Central Asia Epilogue

I left an abrupt ending to my last post. I guess the trip kind of ended abruptly, so the last post fit that mould. The last few days felt just as abbreviated. ‘Now you’re on a bus, now you’re running around Ulanbaataar, now you’re home.’ There wasn’t some glorious ‘last night looking over the steppe and pondering the experiences of this trip’. After a few weeks back in the States, I’ve had some time to reflect on this voyage and so I’m going to write a post reflecting on my time in Central Asia. Also, now that I’m back on a computer with a decent screen to edit photos on, I am going through my photos for ones that I may have missed along the way. I thought I’d share a few of my favorites and some of those that didn’t make the posts for whatever reason.

It’s the epilogue!


First off, thank you to those of you who have forwarded stories about the four cyclists who were killed in a terrorist attack in Tajikistan a few days ago. It’s a heartbreaking story, and one that sort of hit like a bag of bricks. Two of the deceased were from DC, and one, like me, left his job in government before taking off on his cycling journey. The whole thing just sounds so terrifyingly familiar.

I have a few friends in common with Jay and Lauren from DC, but didn’t know them personally. I also didn’t take the exact route upon which the attack happened. They were traveling on the southern route from Dushanbe to Khorog, while I took the shorter and more remote northern route. It was an incredible stretch of riding. Challenging, remote, but incredibly underdeveloped. Bridges hanging by half their cables, roads that had basically become streams. Each day brought corrupt policemen and multiple armed military checkpoints. There weren’t many other cyclists up there that early in the season, but those I did meet were some of the most incredible people I’ve met in my life. I’m sure Jay and Lauren were no different.


If you look back at the blog post from that stretch, I talk a lot about how vulnerable and exposed I felt. The region and people were just so unfamiliar to me. Surrounded by ethnic tensions that I had only really been aware about for the last few months. I was so far out there, and alone. Right around there, my emergency beacon went dark too, adding to that feeling of vulnerability. A few weeks after I went through, some cyclists got shot at from across the river in Afghanistan. The Pamir Facebook page started discussing whether or not it was a good idea to camp at all along that ~300km border stretch, and my response was sort of like ‘wait, what??’ I had never camped down next to the river marking the border, but I had repeatedly camped within far sight of the other side.

There was nowhere else to camp, for the most part. Monstrous walls towered over each side of the river.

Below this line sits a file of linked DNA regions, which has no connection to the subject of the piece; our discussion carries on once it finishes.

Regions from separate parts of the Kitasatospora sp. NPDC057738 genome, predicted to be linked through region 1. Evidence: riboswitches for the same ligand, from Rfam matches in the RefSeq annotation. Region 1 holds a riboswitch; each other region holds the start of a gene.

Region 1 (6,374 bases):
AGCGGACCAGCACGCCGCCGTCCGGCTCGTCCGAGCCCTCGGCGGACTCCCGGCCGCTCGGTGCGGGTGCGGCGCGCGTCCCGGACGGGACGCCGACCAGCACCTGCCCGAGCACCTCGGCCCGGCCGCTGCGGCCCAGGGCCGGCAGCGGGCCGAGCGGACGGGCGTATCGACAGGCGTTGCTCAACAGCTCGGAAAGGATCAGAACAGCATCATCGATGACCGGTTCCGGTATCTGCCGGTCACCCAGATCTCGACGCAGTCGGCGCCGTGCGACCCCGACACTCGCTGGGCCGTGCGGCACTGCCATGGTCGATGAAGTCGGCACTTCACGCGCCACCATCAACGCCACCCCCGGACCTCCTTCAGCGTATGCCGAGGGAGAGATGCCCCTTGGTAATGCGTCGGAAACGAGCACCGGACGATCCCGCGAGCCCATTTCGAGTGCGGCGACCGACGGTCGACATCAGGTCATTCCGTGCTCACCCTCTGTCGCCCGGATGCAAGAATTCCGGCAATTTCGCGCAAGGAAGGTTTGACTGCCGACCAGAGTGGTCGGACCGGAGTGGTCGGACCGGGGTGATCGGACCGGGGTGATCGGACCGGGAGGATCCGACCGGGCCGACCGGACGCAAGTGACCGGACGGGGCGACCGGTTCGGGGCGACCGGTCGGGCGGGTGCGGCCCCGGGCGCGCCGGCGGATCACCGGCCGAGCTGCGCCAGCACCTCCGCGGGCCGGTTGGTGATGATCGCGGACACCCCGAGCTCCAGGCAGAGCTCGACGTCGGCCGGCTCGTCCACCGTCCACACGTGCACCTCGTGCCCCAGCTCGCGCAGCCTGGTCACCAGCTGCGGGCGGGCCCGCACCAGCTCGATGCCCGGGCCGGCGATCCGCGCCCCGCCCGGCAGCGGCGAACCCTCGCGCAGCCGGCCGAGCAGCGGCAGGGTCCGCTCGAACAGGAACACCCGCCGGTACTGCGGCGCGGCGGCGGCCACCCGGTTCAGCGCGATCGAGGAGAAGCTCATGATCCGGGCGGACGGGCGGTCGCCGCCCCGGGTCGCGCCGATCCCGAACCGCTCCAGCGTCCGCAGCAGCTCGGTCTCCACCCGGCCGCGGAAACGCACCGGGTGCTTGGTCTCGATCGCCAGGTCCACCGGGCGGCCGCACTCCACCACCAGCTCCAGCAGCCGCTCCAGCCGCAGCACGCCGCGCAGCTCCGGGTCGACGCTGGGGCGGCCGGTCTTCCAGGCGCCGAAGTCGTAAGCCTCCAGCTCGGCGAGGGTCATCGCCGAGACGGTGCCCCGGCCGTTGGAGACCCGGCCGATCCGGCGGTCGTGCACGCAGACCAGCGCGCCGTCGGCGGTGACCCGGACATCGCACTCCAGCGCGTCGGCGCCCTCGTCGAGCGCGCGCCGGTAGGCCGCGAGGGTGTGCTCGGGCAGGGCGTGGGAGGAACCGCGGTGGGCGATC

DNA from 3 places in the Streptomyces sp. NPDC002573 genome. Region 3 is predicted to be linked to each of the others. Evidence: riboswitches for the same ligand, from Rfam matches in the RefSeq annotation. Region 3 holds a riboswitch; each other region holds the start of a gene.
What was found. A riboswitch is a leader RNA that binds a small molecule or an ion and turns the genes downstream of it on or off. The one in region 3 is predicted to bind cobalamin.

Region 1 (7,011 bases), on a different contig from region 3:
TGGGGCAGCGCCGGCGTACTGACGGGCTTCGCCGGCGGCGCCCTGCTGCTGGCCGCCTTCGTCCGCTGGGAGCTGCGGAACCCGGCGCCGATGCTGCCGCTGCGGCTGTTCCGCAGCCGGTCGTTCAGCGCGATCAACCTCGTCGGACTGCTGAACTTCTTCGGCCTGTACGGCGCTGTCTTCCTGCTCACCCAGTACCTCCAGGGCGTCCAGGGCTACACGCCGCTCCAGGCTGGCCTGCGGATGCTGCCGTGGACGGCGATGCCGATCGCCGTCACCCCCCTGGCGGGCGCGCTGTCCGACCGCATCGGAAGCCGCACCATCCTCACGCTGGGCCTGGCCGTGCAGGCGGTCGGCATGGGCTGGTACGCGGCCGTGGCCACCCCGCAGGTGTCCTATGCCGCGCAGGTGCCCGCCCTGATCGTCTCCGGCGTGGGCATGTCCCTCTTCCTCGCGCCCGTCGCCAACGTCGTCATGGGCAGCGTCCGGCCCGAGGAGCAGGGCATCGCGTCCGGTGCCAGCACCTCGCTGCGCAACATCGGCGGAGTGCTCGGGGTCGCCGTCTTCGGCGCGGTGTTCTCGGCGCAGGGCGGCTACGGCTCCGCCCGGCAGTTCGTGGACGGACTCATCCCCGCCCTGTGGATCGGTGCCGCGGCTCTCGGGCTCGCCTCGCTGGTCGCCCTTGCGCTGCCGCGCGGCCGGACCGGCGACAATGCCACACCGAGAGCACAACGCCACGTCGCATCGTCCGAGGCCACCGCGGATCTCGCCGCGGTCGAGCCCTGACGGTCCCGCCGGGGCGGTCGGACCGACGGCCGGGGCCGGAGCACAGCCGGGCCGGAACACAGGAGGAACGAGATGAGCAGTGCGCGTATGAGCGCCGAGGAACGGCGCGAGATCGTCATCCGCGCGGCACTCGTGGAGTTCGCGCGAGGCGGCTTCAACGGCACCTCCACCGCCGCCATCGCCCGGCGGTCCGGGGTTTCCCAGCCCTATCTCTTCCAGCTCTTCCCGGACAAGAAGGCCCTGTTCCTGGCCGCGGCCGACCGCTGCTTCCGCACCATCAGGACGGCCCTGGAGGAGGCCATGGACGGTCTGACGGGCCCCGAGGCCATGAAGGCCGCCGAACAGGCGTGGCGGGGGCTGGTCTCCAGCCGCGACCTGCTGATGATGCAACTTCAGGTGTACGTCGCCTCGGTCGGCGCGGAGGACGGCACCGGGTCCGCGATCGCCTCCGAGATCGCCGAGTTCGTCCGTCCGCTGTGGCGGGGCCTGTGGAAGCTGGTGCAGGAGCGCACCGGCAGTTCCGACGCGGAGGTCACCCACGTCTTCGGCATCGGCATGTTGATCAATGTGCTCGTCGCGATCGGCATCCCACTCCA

There’s a definite self-selection for travelers trying to push the envelope of what’s possible in Central Asia. And for those seeking that experience, it’s never been easier to go. It’s at this strange place in time where things like visa policies and travel regulations are opening up, but the darker parts of society haven’t really been brushed up and polished yet. With everything from laws, to borders, and even police as flexible as they can be in that part of the world, anything is possible with a little determination and maybe a little well-placed cash.

To reflect, I’m going to give lengthy answers to my favorite questions I’ve gotten from all the people I’ve interacted with during and after the trip, including some thrown in from me.


Are you really asking that?

Was it hard? 

I can’t definitively say that the trip was the hardest thing I’ve ever done, but on the other hand I can’t really think of anything I’ve done that’s really required more of a sustained effort over that length of time. As I look back on the trip from a comfy couch in West LA, I just feel sort of exhausted. It was a tiring, taxing trip, across a generally difficult region to travel in. The riding was intense, the pace was pretty blistering, and I couldn’t speak coherently with anyone because I don’t speak Russian or the local languages. Even the most populated areas just felt pretty lonely and isolating.

Georgia feels like a lifetime ago.

Vast swaths of desert had to be crossed.
Some campsites were just truly in the middle of nowhere. With the poor road and flat scenery, you could see headlights approach for a good 20 minutes before someone would pass in the night.
Blowing snow in the Pamirs, getting passed by maybe one car every two to three hours.
But it was worth it for descents like these.


Why are you here?!… Why are you… here?

The attitude of all the police officers in Xinjiang. The first question a demanding, authoritative inquiry about my motives. The second, astonishment and confusion at the oddity that sits before them.

I always told them very explicitly that I was not spying for the American Government.

Was it lonely?

But after awhile I didn’t care. You get over it.

I saw very few other cyclists on this route. Some of that can be chalked up to the season. I had planned to do the Pamir Highway with others, but I got there really early in the season and ended up doing it on my own. Additionally, a significant bulk of the trip was sort of done in places that cyclists either skip or otherwise avoid because of the monotony. Aktau, Kazakhstan to Nukus, Uzbekistan is one example of this. Vast desert, a stupidly straight road, and unbelievable wind. The road was rough, and I had to end up rationing bike tube patches because I was seeing so few cyclists. Another two of these more out-of-the-way stretches were from about Almaty to the Chinese border, and then the entirety of Xinjiang, China. Those two stretches, while back-to-back on the map, were monotonous for very different reasons.